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The Martian Way (SF) - Isaac Asimov ***

A collection of three novellas and a short story from one of the recognised masters of the 'golden age' of science fiction. These 1950s stories demonstrate well both why this period was given this title back then - the quality was far higher than, say, the 1920s and 30s - and also why that gold has tarnished in quite a big way since. By Asimov standards, the characters here are slightly more three dimensional than usual, but still from the stock cupboard, while women only feature as part of the scenery.

Still, there's some good material. The Martian Way is a bit of a precursor for Heinlein's The Moon is a Harsh Mistress - space colony under pressure from the dominant Earth realises that it has to find a way to be truly independent. In this case, the problem is water and the solution is recognising the wider resources available to those with mastery of space. Youth has some of the feel of a Bradbury story with young protagonists (inevitably both male) - though Asimov can't capture the same sense of wonder. But it's a classic twist-in-the-tale piece of SF, nicely done. The Deep, the short story, tries to look at human culture through alien eyes and half succeeds. And Sucker Bait involves a mission to a failed colony where Asimov does what he does best - tries to find the solution to a problem of maintaining a galactic civilisation, in this case information overload.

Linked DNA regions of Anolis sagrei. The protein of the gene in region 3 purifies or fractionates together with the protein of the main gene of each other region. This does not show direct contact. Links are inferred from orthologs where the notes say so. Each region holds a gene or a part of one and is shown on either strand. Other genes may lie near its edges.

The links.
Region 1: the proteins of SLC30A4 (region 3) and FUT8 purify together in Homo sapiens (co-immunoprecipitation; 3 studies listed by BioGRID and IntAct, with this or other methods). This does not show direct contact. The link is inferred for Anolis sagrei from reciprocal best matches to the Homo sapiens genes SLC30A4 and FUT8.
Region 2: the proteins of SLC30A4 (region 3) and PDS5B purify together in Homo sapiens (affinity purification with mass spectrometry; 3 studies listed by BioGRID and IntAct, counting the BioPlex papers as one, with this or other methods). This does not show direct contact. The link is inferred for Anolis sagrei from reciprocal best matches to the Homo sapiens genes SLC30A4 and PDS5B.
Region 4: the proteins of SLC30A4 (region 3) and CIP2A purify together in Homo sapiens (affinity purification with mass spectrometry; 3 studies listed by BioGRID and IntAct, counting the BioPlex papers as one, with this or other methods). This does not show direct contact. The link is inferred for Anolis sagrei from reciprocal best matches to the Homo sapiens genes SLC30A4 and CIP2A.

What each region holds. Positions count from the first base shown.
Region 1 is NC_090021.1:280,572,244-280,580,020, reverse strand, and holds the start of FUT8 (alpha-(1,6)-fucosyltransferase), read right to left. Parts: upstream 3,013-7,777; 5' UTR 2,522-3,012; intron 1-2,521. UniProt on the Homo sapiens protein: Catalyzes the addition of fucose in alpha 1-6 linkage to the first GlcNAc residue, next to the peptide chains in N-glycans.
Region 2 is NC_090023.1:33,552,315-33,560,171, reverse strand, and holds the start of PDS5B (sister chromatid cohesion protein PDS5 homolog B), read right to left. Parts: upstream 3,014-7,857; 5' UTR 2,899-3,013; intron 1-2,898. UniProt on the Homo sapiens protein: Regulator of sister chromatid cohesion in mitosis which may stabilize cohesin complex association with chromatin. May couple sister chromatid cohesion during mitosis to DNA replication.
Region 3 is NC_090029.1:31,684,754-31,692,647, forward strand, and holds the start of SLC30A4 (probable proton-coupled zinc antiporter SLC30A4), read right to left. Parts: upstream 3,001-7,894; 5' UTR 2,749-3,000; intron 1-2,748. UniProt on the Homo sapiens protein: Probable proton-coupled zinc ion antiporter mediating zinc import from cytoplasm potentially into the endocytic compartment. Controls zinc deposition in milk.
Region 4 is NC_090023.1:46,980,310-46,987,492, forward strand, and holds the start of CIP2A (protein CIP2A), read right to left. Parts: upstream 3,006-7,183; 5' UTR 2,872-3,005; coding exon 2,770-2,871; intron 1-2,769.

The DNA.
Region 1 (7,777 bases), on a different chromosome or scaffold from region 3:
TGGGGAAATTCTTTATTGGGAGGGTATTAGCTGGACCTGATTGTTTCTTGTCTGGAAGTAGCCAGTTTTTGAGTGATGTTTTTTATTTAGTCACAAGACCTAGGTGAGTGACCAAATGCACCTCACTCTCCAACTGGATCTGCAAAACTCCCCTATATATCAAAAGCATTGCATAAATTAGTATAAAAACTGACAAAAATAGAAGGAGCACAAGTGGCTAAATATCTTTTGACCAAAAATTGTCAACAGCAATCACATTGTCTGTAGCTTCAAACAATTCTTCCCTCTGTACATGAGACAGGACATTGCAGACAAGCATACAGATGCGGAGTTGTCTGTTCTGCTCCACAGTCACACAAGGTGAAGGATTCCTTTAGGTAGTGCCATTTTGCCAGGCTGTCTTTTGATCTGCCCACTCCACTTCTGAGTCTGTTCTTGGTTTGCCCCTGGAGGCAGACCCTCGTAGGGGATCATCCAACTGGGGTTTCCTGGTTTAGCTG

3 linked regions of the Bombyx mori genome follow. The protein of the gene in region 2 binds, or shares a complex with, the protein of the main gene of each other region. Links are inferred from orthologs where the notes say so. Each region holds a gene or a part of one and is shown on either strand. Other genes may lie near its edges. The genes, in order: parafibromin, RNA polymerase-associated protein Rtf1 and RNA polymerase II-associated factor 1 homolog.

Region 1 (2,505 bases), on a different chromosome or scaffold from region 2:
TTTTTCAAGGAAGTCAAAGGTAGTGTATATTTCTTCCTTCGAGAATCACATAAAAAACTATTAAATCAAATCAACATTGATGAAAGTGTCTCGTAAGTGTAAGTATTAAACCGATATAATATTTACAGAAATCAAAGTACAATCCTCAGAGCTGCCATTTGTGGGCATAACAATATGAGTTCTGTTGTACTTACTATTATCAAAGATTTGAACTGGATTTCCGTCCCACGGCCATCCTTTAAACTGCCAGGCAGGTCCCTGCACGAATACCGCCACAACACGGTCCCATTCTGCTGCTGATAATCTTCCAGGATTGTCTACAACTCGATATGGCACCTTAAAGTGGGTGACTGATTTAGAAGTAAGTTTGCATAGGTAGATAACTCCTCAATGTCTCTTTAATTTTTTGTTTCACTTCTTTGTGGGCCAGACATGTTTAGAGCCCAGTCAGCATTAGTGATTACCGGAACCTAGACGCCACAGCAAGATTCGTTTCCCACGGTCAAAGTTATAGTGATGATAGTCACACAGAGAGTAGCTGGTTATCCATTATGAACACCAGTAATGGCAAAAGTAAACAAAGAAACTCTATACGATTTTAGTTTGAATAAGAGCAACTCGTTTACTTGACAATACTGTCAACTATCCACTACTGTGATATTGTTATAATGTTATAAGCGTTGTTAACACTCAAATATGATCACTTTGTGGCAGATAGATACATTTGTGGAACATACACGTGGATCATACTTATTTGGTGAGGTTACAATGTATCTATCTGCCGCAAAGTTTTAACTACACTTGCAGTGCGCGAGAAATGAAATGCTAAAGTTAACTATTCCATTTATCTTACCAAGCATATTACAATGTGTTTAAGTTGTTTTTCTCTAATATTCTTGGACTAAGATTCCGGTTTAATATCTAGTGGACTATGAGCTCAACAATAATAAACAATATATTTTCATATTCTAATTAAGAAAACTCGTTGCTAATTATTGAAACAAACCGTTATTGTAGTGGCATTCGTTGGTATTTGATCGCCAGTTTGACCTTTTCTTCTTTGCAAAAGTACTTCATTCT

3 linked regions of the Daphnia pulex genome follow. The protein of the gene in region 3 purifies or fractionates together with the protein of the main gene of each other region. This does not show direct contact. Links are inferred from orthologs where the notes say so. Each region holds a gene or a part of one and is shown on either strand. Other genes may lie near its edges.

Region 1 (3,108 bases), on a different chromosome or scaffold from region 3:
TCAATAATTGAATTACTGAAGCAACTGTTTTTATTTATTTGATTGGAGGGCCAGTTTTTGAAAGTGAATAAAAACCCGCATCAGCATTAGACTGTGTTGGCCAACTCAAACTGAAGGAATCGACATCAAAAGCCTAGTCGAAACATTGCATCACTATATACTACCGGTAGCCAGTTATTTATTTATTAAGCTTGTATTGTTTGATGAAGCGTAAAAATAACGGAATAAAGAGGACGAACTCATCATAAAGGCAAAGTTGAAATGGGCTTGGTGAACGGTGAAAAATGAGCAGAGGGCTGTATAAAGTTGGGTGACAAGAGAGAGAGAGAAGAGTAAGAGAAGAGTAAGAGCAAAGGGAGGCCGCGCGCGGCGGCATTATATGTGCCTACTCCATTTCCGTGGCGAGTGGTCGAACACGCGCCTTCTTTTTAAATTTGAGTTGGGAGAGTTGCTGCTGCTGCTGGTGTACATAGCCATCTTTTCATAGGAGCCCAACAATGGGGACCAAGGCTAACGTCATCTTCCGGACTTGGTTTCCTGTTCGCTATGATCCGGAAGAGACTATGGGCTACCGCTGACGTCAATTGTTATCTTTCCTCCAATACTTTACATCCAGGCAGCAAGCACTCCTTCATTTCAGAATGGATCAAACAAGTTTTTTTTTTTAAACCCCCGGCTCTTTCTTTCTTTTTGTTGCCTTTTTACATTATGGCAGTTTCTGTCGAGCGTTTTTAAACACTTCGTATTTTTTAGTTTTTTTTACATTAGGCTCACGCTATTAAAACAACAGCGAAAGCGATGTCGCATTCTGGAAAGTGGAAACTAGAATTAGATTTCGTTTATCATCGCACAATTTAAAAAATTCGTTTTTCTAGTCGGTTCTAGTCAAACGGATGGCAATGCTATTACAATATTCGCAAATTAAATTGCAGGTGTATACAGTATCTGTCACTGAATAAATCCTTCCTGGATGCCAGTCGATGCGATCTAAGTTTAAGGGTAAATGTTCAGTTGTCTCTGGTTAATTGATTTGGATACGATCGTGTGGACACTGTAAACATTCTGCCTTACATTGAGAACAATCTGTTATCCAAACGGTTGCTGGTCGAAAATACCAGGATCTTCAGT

The idea of that last story is that people are increasingly specialised and computers don't have insight, so there's a need in a widespread society (across thousands of planets) is to somehow have the ability to cross index and analyse knowledge. Now, of course, we would turn to computers, but we can't blame Asimov for not thinking of the advances we've seen in both software and hardware - so instead he proposes a human solution, individuals programmed from birth to be in the Mnemonic Service - remembering everything they see and able to link together forgotten pieces of information. Human Googles, you might say.

Clearly this isn't a realistic solution, but at least Asimov had thought about the issue. The story still has those 1950s faults. The captain and crew of the ship are straight out of marine central casting and regard the 'egghead' scientists as weirdos. And there's a sentence that beautifully sums up the period approach to women in the description of the origin of the settlement: 'In the next months, some of the unattached men arranged to have women brought in, so the settlement must have flourished for a while.' Yet despite these faults, this is primarily a story of ideas and Asimov was exploring an issue that most tales of galactic empire simply never considered.

I wouldn't say this short book is a collection to rush out and obtain - but if you come across it, it's well worth giving it a try.

The book is long out of print and isn't currently on Kindle. The cover shown is of my 1974 reprint of the 1965 Panther edition.
Review by Brian Clegg


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